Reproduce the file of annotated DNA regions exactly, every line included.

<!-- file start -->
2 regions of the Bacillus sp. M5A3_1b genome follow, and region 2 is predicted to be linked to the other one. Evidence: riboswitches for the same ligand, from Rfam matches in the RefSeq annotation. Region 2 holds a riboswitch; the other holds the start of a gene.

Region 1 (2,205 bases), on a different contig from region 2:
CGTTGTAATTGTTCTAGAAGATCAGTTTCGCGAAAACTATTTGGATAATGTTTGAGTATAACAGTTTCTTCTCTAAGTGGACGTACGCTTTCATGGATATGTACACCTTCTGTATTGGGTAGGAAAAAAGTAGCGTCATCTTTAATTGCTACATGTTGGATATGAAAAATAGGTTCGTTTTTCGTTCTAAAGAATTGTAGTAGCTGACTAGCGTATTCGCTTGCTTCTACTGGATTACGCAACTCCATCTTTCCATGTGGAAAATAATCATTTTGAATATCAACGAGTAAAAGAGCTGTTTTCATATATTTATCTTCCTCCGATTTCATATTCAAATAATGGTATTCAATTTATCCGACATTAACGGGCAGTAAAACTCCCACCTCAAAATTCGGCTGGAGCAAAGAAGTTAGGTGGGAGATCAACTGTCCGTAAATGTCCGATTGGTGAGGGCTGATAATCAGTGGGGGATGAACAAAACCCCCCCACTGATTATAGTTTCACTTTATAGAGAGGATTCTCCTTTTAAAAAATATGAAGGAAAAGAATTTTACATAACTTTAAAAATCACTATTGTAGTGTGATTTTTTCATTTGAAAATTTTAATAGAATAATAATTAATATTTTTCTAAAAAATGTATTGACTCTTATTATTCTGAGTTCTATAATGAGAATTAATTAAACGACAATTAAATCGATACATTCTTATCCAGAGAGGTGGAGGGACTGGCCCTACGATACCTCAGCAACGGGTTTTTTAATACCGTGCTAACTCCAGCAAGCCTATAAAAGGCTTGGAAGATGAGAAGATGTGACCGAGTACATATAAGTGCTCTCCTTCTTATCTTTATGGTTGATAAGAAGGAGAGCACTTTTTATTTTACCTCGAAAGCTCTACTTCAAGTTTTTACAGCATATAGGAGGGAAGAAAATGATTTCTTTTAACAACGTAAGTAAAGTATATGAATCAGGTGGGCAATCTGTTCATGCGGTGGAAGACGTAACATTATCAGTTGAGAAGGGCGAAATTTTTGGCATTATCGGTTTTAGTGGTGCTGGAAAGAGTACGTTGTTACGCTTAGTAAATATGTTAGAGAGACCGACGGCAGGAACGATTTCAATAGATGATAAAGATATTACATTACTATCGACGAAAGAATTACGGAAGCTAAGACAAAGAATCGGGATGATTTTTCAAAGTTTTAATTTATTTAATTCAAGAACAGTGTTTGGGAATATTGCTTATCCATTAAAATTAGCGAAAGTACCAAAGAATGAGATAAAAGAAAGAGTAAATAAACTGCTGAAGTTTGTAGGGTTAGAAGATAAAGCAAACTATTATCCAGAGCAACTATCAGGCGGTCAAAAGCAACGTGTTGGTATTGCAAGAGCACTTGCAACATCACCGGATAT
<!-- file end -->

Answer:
2 regions of the Bacillus sp. M5A3_1b genome follow, and region 2 is predicted to be linked to the other one. Evidence: riboswitches for the same ligand, from Rfam matches in the RefSeq annotation. Region 2 holds a riboswitch; the other holds the start of a gene.

Region 1 (2,205 bases), on a different contig from region 2:
CGTTGTAATTGTTCTAGAAGATCAGTTTCGCGAAAACTATTTGGATAATGTTTGAGTATAACAGTTTCTTCTCTAAGTGGACGTACGCTTTCATGGATATGTACACCTTCTGTATTGGGTAGGAAAAAAGTAGCGTCATCTTTAATTGCTACATGTTGGATATGAAAAATAGGTTCGTTTTTCGTTCTAAAGAATTGTAGTAGCTGACTAGCGTATTCGCTTGCTTCTACTGGATTACGCAACTCCATCTTTCCATGTGGAAAATAATCATTTTGAATATCAACGAGTAAAAGAGCTGTTTTCATATATTTATCTTCCTCCGATTTCATATTCAAATAATGGTATTCAATTTATCCGACATTAACGGGCAGTAAAACTCCCACCTCAAAATTCGGCTGGAGCAAAGAAGTTAGGTGGGAGATCAACTGTCCGTAAATGTCCGATTGGTGAGGGCTGATAATCAGTGGGGGATGAACAAAACCCCCCCACTGATTATAGTTTCACTTTATAGAGAGGATTCTCCTTTTAAAAAATATGAAGGAAAAGAATTTTACATAACTTTAAAAATCACTATTGTAGTGTGATTTTTTCATTTGAAAATTTTAATAGAATAATAATTAATATTTTTCTAAAAAATGTATTGACTCTTATTATTCTGAGTTCTATAATGAGAATTAATTAAACGACAATTAAATCGATACATTCTTATCCAGAGAGGTGGAGGGACTGGCCCTACGATACCTCAGCAACGGGTTTTTTAATACCGTGCTAACTCCAGCAAGCCTATAAAAGGCTTGGAAGATGAGAAGATGTGACCGAGTACATATAAGTGCTCTCCTTCTTATCTTTATGGTTGATAAGAAGGAGAGCACTTTTTATTTTACCTCGAAAGCTCTACTTCAAGTTTTTACAGCATATAGGAGGGAAGAAAATGATTTCTTTTAACAACGTAAGTAAAGTATATGAATCAGGTGGGCAATCTGTTCATGCGGTGGAAGACGTAACATTATCAGTTGAGAAGGGCGAAATTTTTGGCATTATCGGTTTTAGTGGTGCTGGAAAGAGTACGTTGTTACGCTTAGTAAATATGTTAGAGAGACCGACGGCAGGAACGATTTCAATAGATGATAAAGATATTACATTACTATCGACGAAAGAATTACGGAAGCTAAGACAAAGAATCGGGATGATTTTTCAAAGTTTTAATTTATTTAATTCAAGAACAGTGTTTGGGAATATTGCTTATCCATTAAAATTAGCGAAAGTACCAAAGAATGAGATAAAAGAAAGAGTAAATAAACTGCTGAAGTTTGTAGGGTTAGAAGATAAAGCAAACTATTATCCAGAGCAACTATCAGGCGGTCAAAAGCAACGTGTTGGTATTGCAAGAGCACTTGCAACATCACCGGATAT